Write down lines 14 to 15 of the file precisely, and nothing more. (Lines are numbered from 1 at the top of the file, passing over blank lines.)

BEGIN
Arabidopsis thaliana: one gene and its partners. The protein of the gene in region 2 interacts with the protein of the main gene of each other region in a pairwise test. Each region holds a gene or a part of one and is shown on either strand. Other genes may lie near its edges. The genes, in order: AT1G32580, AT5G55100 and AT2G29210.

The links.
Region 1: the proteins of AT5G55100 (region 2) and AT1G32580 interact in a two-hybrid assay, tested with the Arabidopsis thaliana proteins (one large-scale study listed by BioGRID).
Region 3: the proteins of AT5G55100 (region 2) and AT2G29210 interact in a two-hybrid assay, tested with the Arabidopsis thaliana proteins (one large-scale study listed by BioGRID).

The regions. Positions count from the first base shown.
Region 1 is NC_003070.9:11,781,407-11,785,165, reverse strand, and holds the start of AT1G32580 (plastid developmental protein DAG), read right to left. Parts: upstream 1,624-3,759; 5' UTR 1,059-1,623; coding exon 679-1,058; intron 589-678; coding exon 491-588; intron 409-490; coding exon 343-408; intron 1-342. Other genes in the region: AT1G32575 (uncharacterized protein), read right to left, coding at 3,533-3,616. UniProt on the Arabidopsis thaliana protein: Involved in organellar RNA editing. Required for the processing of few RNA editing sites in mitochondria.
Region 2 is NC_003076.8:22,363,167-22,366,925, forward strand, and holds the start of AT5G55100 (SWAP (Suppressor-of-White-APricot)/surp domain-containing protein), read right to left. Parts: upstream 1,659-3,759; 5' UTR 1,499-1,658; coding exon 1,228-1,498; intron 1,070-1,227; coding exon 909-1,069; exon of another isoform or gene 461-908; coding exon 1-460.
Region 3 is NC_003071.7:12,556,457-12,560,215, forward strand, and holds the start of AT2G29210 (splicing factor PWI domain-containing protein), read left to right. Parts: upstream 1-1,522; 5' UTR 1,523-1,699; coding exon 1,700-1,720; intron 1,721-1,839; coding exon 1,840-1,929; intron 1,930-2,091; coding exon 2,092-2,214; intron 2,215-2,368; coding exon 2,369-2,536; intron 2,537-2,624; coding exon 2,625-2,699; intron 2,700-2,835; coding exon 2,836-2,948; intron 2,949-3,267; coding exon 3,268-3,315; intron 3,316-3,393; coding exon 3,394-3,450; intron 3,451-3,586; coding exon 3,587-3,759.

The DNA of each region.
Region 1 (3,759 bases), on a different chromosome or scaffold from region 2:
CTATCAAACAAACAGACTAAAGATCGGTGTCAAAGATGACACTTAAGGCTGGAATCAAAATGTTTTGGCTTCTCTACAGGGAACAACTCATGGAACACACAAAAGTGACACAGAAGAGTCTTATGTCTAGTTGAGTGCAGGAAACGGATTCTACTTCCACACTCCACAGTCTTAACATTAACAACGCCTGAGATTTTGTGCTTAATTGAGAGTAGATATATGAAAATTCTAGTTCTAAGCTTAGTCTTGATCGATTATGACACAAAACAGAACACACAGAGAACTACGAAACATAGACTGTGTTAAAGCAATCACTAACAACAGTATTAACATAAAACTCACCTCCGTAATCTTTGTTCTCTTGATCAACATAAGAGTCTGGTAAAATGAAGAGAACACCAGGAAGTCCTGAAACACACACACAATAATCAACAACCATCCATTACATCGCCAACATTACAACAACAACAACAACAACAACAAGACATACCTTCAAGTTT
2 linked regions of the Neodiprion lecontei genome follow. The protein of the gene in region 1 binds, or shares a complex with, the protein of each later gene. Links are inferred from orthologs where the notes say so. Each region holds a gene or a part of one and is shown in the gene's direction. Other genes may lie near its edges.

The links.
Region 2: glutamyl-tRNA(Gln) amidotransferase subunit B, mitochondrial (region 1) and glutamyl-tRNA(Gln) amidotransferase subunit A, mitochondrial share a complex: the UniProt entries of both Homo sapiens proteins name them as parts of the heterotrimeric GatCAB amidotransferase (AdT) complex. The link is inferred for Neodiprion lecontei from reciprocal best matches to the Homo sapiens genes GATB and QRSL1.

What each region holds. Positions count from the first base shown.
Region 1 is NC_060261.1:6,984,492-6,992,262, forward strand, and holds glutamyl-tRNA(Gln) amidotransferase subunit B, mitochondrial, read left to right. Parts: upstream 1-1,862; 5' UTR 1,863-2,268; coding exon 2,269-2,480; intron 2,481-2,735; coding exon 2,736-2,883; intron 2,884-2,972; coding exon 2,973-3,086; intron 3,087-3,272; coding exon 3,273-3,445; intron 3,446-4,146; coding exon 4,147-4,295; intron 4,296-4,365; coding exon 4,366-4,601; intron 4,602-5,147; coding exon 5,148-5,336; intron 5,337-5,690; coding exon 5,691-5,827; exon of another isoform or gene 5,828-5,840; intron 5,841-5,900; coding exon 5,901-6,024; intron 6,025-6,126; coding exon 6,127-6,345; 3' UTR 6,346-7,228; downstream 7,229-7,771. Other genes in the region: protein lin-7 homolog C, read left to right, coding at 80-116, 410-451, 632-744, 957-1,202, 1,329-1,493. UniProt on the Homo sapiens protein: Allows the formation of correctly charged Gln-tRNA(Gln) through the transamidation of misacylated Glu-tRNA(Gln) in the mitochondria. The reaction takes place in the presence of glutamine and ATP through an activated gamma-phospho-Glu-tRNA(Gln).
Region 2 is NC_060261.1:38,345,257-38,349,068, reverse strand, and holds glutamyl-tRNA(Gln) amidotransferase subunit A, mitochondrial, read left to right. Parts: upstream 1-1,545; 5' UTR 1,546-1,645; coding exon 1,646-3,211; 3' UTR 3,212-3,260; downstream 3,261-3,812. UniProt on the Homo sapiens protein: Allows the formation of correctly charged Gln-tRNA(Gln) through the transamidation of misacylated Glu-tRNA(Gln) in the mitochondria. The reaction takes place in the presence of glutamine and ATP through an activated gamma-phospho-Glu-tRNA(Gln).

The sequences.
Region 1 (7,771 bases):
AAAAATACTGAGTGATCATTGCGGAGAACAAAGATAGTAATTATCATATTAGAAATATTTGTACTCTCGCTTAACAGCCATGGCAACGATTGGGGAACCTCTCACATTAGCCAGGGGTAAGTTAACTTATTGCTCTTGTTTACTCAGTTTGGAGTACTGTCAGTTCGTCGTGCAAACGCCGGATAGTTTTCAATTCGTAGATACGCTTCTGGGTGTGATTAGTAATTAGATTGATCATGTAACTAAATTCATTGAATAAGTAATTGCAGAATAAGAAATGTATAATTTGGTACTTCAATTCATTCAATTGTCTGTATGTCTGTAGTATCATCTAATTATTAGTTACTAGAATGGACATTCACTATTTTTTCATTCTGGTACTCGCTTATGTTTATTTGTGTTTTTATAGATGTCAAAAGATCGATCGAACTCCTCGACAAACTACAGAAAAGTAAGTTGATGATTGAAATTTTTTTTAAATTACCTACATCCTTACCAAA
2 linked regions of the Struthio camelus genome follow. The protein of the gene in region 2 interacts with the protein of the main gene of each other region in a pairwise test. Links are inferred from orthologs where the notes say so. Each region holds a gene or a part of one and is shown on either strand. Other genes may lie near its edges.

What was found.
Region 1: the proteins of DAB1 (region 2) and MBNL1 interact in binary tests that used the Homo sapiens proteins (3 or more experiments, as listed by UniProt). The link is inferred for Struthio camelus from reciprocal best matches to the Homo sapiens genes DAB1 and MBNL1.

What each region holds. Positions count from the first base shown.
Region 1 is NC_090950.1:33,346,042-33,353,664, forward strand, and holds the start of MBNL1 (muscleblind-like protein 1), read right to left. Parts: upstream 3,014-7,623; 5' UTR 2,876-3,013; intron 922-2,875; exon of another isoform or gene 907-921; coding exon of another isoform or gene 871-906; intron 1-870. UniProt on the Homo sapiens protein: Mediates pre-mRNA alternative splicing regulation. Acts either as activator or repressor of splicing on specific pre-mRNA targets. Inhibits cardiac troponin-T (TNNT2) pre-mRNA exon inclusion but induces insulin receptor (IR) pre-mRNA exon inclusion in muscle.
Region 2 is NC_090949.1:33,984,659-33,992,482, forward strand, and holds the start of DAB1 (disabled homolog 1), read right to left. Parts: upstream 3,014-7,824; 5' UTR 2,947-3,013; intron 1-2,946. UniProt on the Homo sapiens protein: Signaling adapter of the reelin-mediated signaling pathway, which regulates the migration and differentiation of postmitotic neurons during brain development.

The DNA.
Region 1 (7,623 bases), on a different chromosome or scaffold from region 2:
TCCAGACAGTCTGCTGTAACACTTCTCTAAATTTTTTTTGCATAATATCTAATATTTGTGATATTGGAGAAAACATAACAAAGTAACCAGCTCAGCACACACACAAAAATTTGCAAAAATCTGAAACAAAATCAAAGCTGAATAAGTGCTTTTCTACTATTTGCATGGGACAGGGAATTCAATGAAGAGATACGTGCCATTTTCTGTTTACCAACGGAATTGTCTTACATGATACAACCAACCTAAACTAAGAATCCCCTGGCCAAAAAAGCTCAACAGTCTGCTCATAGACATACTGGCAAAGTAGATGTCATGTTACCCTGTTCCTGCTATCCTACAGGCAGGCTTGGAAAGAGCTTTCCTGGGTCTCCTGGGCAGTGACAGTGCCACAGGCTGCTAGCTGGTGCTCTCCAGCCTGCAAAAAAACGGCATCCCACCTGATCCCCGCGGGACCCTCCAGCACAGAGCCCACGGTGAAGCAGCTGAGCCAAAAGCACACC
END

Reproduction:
Region 2: glutamyl-tRNA(Gln) amidotransferase subunit B, mitochondrial (region 1) and glutamyl-tRNA(Gln) amidotransferase subunit A, mitochondrial share a complex: the UniProt entries of both Homo sapiens proteins name them as parts of the heterotrimeric GatCAB amidotransferase (AdT) complex. The link is inferred for Neodiprion lecontei from reciprocal best matches to the Homo sapiens genes GATB and QRSL1.

What each region holds. Positions count from the first base shown.